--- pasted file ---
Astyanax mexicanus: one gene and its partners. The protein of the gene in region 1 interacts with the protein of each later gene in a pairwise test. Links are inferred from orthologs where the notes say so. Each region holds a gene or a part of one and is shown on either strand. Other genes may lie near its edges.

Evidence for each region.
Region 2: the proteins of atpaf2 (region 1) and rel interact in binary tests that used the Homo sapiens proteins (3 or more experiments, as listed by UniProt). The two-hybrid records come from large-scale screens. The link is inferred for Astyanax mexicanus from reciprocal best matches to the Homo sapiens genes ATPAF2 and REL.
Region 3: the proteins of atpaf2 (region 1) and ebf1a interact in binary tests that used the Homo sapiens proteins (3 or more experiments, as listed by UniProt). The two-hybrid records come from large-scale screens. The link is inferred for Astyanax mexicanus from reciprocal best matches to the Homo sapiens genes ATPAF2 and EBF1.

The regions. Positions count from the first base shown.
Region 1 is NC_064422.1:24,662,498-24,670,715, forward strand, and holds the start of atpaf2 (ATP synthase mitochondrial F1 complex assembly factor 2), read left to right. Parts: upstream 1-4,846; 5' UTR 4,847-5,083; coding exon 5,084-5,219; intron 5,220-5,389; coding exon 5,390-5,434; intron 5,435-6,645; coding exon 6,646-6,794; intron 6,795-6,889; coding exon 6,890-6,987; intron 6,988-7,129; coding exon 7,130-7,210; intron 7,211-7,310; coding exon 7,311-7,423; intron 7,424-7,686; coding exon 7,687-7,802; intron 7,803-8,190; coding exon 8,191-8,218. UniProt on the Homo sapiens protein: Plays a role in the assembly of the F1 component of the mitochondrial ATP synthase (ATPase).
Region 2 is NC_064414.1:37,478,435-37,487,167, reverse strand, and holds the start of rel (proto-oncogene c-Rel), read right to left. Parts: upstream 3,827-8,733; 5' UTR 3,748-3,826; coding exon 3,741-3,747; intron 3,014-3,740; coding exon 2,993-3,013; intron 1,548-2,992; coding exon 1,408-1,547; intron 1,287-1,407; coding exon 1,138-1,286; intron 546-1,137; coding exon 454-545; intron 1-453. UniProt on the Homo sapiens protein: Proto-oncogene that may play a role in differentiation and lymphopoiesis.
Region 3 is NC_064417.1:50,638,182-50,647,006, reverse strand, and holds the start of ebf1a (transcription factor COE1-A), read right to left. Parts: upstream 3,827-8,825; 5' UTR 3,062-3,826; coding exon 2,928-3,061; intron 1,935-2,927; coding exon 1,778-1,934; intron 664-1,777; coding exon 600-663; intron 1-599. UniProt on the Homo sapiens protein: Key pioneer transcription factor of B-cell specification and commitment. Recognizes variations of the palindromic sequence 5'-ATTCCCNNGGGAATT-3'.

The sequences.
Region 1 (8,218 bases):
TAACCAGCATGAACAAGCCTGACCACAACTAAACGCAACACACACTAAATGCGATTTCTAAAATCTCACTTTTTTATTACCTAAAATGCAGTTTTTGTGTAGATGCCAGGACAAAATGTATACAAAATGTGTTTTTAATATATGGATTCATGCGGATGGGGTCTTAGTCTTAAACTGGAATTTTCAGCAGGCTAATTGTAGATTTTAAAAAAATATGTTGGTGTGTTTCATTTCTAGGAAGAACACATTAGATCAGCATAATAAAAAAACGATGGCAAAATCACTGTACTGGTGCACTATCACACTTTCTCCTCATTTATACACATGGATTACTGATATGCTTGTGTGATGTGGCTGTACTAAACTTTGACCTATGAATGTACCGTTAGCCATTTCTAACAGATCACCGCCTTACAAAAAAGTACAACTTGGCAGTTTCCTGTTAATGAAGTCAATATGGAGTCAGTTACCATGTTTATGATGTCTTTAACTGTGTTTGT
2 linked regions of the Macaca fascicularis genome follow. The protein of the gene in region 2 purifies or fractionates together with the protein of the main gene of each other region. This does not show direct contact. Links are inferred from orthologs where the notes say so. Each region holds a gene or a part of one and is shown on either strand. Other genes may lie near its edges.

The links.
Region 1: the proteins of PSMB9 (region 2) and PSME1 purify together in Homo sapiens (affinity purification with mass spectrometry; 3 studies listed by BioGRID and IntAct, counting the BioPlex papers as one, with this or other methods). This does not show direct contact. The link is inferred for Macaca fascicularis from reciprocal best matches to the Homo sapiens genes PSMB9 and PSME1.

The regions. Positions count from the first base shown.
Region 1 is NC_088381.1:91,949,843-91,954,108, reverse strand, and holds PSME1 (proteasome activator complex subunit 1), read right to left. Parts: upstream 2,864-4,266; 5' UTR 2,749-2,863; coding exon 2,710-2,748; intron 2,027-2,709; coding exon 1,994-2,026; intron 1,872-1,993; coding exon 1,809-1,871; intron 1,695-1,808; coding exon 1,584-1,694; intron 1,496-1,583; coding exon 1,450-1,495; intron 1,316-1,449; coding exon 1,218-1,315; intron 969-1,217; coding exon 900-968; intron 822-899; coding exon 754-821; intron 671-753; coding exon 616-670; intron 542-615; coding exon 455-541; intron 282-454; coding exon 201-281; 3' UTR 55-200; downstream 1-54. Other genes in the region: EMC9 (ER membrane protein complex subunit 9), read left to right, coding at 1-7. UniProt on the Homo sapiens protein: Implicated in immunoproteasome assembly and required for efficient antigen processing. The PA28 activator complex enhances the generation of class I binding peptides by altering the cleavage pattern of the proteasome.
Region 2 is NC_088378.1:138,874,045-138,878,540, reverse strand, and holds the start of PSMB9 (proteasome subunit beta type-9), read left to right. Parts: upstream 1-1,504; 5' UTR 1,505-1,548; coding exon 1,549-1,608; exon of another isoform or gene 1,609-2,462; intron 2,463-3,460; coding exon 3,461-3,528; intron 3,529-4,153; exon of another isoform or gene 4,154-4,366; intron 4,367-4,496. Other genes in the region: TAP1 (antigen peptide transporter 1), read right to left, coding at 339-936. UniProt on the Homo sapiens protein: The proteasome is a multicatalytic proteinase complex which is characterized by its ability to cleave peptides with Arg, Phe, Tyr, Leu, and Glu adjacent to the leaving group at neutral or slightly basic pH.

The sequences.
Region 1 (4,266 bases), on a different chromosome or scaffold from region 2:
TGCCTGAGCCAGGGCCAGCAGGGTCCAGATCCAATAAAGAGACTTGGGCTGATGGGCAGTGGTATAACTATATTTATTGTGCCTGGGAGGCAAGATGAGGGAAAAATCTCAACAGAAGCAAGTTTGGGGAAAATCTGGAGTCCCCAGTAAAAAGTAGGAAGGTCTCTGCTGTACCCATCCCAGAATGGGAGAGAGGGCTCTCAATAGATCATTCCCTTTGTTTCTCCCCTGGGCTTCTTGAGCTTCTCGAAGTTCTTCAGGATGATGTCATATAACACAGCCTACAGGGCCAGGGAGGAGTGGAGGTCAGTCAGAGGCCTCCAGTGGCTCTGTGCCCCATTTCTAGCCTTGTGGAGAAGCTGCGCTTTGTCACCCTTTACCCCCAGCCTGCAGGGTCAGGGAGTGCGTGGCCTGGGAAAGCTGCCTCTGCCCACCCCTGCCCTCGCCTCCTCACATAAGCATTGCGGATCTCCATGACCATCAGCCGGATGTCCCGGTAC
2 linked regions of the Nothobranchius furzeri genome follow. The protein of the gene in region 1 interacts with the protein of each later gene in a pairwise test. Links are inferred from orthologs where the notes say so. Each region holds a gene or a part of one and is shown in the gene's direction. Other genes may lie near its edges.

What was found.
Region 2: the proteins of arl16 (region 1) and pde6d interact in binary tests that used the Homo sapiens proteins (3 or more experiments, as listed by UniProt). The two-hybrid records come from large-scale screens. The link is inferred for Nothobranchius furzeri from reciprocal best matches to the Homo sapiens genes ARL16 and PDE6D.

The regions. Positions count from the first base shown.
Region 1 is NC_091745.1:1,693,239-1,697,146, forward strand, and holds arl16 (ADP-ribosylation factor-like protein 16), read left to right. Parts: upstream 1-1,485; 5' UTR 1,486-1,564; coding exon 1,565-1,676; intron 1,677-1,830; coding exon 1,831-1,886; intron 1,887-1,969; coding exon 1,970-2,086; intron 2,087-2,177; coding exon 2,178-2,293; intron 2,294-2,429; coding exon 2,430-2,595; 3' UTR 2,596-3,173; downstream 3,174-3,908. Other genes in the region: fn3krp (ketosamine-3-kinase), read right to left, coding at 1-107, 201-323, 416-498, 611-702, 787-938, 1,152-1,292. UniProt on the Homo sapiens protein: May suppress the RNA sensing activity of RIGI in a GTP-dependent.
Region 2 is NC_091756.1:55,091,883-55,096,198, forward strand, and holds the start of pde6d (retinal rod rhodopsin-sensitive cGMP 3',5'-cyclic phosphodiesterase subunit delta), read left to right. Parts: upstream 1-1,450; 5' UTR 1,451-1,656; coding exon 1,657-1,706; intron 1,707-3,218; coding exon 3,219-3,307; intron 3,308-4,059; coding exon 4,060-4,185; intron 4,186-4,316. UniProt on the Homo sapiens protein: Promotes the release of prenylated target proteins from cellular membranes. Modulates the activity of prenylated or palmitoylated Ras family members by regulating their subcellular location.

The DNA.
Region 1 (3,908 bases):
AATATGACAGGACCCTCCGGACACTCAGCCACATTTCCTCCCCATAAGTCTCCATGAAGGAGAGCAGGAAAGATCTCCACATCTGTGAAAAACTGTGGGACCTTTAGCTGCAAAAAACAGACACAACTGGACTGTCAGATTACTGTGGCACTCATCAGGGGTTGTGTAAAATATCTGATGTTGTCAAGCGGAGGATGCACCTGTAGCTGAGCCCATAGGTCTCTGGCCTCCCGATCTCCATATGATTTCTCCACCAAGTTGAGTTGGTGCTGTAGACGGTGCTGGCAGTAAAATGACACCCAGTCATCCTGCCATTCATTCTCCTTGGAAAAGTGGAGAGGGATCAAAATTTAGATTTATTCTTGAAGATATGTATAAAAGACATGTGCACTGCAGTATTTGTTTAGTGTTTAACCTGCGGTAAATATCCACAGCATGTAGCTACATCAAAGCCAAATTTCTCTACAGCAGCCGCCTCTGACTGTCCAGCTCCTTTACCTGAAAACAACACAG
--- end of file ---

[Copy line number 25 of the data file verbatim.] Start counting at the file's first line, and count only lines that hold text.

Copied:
Region 1 is NC_091745.1:1,693,239-1,697,146, forward strand, and holds arl16 (ADP-ribosylation factor-like protein 16), read left to right. Parts: upstream 1-1,485; 5' UTR 1,486-1,564; coding exon 1,565-1,676; intron 1,677-1,830; coding exon 1,831-1,886; intron 1,887-1,969; coding exon 1,970-2,086; intron 2,087-2,177; coding exon 2,178-2,293; intron 2,294-2,429; coding exon 2,430-2,595; 3' UTR 2,596-3,173; downstream 3,174-3,908. Other genes in the region: fn3krp (ketosamine-3-kinase), read right to left, coding at 1-107, 201-323, 416-498, 611-702, 787-938, 1,152-1,292. UniProt on the Homo sapiens protein: May suppress the RNA sensing activity of RIGI in a GTP-dependent.